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Major cuts to metro, rail and bus services were announced by Transport for London on March 18, with the operator explaining that Mayor of London Sadiq Khan had asked it to focus on enabling ‘critical workers to make essential journeys’ during the Covid-19 pandemic.
Up to 40 London Underground stations will be closed until further notice, while services on the Waterloo & City Line will be withdrawn completely from March 20. The ‘Night Tube’ and ‘Night Overground’ services that normally run on Friday and Saturday nights will also be suspended, allowing staff to be redeployed to boost the resilience of regular operations.
Services on other Underground lines, London Overground, TfL Rail, the Docklands Light Railway and London Trams will see a gradual reduction in frequency from March 23, reflecting government calls for people to minimise non-essential travel.
TfL says it is aiming to ‘provide a service for critical workers to get to where they need to’, while trying to minimise overcrowding. It will provide a 4 min headway on Underground lines within Zone 1, but warns that this may be further reduced if staff availability falls. Bus routes will be reduced to a Saturday service, but the night bus network will continue, to provide reliable travel for critical workers.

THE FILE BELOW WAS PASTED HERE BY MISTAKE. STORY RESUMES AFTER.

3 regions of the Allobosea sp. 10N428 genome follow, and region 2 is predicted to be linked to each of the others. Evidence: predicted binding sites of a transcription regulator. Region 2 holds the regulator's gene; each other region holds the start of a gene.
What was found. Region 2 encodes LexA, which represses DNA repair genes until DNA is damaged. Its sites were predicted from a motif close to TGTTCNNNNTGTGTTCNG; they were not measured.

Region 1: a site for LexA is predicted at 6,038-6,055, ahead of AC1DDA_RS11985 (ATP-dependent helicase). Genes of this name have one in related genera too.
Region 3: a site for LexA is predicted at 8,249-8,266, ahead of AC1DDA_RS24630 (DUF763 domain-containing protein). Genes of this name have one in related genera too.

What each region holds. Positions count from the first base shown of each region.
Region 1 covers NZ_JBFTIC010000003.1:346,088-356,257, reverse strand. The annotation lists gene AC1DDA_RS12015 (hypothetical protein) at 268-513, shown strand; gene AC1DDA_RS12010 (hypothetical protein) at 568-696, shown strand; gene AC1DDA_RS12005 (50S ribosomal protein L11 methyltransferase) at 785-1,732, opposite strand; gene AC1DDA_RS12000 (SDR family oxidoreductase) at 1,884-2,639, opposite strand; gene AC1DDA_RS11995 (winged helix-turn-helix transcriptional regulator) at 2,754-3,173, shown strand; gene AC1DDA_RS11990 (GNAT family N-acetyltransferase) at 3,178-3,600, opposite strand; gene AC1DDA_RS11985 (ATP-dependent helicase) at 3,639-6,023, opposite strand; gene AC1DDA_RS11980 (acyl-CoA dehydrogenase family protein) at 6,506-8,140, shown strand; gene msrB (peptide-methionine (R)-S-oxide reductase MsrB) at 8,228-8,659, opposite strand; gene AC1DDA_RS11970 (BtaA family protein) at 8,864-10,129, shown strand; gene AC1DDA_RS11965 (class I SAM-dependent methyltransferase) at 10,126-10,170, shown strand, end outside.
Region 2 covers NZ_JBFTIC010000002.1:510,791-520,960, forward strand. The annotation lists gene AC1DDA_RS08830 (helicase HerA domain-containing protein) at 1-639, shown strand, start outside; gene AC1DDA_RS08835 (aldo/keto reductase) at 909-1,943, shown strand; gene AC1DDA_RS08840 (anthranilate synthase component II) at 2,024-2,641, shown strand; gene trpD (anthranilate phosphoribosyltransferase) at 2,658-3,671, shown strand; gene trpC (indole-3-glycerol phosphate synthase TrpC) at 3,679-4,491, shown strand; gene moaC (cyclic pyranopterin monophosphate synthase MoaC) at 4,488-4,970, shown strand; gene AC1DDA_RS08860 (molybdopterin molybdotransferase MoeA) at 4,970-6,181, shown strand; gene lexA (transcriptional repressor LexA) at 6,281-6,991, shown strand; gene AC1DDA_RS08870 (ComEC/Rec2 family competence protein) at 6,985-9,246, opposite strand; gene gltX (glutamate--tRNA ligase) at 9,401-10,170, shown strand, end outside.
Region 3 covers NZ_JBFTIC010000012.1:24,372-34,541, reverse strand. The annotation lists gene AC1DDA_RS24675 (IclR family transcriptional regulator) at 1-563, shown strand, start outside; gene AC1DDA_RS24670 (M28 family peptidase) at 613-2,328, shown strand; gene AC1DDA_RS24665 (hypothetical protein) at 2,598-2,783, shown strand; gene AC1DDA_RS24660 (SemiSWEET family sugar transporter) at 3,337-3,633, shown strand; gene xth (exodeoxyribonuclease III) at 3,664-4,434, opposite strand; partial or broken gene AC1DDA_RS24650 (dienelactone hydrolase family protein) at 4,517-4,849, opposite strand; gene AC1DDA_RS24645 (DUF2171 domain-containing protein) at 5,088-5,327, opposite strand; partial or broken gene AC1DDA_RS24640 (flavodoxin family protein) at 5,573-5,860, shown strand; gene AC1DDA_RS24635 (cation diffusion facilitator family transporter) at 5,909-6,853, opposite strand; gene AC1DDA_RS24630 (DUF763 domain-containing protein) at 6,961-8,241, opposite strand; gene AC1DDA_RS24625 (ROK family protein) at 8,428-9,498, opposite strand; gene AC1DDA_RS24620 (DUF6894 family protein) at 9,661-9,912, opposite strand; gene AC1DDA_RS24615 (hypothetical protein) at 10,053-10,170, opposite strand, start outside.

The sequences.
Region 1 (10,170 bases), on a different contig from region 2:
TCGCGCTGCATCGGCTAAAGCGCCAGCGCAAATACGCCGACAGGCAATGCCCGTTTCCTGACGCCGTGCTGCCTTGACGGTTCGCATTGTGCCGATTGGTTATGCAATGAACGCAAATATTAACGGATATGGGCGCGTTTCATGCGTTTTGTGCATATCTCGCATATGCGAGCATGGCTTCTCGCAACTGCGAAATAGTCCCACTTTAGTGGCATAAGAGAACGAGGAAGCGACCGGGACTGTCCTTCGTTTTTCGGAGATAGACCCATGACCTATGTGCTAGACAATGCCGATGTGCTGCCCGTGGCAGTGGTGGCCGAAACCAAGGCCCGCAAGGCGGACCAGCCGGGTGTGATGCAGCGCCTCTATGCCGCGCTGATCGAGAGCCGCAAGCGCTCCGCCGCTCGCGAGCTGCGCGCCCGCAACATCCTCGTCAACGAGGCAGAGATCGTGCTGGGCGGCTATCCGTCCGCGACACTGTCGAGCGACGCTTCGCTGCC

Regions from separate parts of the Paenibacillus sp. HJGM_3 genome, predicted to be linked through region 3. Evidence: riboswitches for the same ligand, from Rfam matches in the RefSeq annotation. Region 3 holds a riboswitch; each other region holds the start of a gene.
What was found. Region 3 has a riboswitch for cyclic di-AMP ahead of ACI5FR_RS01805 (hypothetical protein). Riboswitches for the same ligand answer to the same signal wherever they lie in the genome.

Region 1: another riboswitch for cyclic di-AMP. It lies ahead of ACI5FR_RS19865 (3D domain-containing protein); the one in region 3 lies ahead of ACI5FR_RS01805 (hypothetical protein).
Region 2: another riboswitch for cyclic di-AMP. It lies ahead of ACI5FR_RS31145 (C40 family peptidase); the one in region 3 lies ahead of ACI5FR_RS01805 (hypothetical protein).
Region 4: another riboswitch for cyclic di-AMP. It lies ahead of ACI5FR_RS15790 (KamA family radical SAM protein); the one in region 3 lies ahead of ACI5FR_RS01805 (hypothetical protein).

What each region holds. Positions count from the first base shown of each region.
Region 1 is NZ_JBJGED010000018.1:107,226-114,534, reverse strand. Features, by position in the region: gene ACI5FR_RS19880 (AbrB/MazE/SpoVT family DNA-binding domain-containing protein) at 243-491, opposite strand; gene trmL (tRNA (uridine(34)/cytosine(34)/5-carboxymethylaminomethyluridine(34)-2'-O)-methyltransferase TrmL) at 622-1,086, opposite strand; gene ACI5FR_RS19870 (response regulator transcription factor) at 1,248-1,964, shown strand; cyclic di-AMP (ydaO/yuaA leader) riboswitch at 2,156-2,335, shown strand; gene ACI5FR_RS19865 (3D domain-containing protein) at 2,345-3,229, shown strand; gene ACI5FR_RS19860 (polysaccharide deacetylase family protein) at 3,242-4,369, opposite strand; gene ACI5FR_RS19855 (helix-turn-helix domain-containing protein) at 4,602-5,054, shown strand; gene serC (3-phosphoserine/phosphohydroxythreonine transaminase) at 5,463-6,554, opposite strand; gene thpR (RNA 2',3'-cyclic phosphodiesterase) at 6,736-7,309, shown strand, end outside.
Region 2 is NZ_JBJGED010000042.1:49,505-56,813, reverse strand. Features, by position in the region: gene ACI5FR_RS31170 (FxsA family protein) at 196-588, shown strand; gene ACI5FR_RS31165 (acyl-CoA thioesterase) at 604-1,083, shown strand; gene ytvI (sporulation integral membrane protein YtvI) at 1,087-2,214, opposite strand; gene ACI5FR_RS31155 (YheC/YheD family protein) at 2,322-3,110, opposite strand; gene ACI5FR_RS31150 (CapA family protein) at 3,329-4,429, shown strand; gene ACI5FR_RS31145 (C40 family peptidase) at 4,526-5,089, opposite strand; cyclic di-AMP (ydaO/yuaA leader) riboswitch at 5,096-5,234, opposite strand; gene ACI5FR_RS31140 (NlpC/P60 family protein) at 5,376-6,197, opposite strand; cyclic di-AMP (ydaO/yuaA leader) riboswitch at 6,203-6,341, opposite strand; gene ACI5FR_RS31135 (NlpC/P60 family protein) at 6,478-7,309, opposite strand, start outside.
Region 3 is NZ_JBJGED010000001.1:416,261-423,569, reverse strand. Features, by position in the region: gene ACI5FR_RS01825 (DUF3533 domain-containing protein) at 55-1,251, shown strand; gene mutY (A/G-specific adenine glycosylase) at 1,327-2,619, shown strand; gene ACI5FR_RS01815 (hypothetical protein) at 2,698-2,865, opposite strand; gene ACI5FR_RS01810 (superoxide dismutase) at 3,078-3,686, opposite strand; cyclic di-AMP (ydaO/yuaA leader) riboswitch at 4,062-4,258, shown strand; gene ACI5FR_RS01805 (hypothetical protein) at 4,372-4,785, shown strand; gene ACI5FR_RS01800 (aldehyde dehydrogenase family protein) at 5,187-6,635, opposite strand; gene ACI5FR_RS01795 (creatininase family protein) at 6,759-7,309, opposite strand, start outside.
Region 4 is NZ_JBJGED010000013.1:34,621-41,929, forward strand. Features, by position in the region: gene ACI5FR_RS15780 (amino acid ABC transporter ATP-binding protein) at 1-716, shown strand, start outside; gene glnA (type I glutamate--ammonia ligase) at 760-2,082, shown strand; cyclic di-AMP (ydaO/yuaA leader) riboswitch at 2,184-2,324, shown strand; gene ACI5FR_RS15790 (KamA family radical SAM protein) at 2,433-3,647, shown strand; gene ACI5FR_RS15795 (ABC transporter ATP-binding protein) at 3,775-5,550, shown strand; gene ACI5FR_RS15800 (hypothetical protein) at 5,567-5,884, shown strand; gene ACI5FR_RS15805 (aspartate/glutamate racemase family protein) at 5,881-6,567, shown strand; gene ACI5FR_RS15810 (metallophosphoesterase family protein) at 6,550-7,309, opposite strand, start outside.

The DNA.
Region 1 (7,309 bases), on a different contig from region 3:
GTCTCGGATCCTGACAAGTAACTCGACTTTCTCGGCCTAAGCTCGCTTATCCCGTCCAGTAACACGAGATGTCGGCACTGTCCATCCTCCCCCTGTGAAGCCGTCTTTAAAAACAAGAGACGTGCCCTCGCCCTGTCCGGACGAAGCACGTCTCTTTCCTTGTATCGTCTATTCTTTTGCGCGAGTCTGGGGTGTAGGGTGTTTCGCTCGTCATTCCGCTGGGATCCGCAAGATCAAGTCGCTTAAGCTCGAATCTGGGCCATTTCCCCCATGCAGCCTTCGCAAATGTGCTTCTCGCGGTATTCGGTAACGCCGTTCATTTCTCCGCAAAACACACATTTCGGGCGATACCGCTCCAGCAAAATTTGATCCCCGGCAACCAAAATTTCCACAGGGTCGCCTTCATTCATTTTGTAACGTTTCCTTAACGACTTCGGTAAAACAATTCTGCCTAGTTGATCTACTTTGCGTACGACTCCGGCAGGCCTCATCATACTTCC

Transport Commissioner Mike Brown said ‘the advice from government is clear – people should now only be making journeys that are absolutely essential. We and our staff are doing everything we can to ensure that people who need to make essential journeys can continue to do so.’
‘London will get through these extraordinarily challenging times’, insisted Khan. ‘Ensuring the capital’s critical workers can move around the city will be crucial. I’m urging Londoners to only use public transport for essential journeys. Everyone should follow this and the other advice to help keep themselves and each other safe.’
This article first appeared on www.railwaygazette.com
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